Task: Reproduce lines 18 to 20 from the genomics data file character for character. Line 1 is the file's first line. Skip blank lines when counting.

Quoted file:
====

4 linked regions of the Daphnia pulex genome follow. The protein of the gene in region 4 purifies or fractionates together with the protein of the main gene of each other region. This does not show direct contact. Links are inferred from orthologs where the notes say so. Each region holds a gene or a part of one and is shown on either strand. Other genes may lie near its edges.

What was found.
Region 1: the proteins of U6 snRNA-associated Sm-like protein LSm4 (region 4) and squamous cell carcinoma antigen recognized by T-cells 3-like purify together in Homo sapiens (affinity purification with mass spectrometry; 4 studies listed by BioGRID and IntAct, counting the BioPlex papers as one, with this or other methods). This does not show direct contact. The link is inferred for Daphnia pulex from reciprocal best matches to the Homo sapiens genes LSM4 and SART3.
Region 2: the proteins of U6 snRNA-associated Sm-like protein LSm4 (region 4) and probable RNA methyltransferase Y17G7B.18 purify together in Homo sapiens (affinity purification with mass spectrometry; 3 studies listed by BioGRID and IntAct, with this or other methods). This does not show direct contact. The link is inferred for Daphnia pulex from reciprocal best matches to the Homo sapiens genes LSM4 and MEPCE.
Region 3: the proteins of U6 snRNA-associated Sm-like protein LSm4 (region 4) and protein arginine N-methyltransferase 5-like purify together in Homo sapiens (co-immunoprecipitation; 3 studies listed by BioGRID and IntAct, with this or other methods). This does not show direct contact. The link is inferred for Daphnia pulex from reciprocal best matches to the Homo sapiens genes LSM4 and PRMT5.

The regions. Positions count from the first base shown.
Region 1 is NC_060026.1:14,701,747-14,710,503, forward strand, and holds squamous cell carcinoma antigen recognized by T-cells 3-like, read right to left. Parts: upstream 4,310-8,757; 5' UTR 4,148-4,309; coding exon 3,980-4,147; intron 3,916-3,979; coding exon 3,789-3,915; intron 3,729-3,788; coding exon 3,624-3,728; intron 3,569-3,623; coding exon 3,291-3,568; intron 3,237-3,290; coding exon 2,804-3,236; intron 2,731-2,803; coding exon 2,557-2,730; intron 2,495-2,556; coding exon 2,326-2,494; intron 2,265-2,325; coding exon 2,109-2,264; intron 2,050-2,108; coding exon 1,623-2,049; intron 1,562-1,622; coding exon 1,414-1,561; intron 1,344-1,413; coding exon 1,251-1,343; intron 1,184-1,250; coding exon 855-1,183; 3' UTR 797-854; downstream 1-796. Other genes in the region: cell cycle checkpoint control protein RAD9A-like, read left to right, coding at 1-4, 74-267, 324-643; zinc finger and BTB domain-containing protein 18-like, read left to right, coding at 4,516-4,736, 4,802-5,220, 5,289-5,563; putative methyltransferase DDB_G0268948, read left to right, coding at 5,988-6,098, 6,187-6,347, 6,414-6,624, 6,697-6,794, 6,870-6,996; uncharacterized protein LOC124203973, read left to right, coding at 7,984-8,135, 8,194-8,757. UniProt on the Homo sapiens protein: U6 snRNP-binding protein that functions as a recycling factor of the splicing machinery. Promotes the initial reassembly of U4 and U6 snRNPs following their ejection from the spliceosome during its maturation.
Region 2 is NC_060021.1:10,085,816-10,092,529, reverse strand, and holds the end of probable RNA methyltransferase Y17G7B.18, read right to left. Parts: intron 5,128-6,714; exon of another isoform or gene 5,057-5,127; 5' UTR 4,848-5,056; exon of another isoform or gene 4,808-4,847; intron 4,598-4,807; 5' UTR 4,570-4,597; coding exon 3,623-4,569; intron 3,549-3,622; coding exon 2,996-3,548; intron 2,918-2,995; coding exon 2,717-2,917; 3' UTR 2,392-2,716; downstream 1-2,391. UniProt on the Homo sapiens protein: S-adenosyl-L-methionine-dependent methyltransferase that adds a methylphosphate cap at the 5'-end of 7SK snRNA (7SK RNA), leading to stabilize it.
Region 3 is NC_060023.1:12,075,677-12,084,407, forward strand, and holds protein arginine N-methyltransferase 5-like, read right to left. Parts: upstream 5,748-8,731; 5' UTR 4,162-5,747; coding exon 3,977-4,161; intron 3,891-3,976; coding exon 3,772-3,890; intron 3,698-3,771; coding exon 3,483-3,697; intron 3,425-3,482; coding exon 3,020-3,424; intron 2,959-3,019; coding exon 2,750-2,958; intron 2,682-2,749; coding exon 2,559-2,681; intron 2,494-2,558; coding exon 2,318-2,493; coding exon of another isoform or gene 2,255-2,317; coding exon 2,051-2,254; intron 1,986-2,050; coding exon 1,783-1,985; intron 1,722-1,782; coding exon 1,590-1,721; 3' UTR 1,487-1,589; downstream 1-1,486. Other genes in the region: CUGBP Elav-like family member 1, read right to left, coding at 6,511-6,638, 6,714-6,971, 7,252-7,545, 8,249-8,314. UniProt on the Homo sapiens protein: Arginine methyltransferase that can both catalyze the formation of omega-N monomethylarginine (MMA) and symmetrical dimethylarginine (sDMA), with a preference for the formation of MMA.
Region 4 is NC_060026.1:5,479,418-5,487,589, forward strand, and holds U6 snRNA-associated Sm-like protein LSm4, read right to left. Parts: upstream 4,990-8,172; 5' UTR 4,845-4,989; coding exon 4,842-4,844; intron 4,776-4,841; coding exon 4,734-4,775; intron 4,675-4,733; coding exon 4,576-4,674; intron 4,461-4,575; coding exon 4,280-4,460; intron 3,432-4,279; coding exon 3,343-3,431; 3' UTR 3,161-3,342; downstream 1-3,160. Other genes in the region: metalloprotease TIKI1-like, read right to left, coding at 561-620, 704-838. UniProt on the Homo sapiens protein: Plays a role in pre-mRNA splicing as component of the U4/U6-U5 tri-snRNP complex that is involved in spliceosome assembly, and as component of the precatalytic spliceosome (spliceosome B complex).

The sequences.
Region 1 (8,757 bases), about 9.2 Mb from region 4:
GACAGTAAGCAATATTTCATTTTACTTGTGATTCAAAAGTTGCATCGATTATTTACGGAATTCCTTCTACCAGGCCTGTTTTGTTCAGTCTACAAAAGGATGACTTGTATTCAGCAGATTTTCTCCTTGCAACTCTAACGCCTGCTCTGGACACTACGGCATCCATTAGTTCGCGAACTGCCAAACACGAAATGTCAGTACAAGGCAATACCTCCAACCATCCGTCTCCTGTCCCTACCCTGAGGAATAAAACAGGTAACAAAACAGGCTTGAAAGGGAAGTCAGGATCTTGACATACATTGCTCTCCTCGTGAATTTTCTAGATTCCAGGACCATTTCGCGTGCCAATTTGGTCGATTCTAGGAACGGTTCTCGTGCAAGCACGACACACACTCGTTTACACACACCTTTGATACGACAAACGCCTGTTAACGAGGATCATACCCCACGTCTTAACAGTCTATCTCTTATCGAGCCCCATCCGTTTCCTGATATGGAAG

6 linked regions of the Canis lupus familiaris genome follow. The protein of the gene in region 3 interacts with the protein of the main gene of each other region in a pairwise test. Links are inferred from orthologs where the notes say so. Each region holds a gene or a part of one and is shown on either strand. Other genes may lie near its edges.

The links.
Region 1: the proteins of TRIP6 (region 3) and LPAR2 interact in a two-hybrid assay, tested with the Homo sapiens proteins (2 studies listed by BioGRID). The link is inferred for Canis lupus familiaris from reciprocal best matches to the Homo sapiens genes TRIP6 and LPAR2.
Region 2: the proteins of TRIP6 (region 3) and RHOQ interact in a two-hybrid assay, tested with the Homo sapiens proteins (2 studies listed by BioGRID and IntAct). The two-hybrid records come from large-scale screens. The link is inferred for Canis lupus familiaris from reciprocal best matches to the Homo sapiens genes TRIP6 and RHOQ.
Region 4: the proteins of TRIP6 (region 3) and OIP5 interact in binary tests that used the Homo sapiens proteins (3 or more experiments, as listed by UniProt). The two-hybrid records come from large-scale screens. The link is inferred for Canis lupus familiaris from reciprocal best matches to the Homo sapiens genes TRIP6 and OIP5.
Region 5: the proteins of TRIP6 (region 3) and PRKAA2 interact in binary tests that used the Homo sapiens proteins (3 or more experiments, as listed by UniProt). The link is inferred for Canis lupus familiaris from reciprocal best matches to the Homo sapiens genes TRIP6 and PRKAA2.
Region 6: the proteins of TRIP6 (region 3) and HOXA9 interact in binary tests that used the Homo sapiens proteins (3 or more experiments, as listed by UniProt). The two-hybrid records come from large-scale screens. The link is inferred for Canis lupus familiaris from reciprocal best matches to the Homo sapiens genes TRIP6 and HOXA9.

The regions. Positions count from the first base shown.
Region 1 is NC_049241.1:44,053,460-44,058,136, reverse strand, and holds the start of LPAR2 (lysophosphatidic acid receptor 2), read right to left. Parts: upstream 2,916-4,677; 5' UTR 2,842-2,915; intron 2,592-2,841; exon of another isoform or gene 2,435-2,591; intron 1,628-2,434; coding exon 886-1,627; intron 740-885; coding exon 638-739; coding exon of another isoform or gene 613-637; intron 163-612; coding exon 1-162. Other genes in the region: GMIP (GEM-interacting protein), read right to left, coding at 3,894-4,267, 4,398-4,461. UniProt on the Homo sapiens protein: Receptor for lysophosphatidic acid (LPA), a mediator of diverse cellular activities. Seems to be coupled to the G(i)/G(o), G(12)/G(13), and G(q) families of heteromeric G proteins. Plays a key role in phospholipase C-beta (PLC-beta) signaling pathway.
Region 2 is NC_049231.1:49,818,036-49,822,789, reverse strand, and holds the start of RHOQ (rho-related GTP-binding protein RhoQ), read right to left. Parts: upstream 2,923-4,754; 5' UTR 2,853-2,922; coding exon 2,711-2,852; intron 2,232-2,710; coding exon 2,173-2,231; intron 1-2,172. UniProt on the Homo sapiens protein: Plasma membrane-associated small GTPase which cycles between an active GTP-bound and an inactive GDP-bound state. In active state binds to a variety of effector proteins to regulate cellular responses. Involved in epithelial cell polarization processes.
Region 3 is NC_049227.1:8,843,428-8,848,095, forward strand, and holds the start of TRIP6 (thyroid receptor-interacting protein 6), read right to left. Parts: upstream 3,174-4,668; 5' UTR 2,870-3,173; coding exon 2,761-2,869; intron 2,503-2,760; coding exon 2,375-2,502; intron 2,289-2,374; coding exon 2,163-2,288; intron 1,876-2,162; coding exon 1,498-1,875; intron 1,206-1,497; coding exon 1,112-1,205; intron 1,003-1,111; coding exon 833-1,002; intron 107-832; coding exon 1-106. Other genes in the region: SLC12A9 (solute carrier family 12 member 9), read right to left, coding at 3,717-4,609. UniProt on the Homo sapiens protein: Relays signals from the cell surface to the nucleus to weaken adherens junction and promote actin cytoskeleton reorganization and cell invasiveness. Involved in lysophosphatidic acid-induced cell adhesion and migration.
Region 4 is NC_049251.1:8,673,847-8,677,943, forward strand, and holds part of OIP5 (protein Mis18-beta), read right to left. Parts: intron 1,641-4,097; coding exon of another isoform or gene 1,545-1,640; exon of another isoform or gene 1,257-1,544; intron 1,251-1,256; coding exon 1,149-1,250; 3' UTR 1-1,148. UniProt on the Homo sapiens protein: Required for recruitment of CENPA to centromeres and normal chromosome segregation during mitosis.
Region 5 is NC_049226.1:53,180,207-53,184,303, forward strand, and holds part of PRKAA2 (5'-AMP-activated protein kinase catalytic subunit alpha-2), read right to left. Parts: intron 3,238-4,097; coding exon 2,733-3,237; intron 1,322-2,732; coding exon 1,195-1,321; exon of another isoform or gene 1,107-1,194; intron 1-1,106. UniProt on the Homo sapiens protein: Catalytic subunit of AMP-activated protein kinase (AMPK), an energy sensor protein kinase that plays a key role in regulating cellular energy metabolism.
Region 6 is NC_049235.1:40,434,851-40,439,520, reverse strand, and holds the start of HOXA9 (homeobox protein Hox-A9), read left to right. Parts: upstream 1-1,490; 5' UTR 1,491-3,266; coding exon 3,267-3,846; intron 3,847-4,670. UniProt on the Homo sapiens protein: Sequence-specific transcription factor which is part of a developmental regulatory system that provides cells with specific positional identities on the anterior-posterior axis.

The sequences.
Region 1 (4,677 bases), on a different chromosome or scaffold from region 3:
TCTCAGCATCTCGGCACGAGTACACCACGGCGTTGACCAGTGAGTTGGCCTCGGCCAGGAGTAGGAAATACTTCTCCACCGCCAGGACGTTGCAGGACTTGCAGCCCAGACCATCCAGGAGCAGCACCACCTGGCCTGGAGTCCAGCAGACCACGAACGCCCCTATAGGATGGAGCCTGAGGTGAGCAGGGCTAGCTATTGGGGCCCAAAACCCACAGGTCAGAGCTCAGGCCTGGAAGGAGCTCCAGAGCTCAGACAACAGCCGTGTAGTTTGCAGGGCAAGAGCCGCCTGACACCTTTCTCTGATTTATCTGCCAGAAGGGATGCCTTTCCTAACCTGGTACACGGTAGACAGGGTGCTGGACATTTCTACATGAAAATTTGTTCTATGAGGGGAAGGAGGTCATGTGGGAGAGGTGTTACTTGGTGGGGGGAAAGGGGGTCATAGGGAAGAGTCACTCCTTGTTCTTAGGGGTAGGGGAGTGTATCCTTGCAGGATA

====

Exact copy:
Region 4: the proteins of TRIP6 (region 3) and OIP5 interact in binary tests that used the Homo sapiens proteins (3 or more experiments, as listed by UniProt). The two-hybrid records come from large-scale screens. The link is inferred for Canis lupus familiaris from reciprocal best matches to the Homo sapiens genes TRIP6 and OIP5.
Region 5: the proteins of TRIP6 (region 3) and PRKAA2 interact in binary tests that used the Homo sapiens proteins (3 or more experiments, as listed by UniProt). The link is inferred for Canis lupus familiaris from reciprocal best matches to the Homo sapiens genes TRIP6 and PRKAA2.
Region 6: the proteins of TRIP6 (region 3) and HOXA9 interact in binary tests that used the Homo sapiens proteins (3 or more experiments, as listed by UniProt). The two-hybrid records come from large-scale screens. The link is inferred for Canis lupus familiaris from reciprocal best matches to the Homo sapiens genes TRIP6 and HOXA9.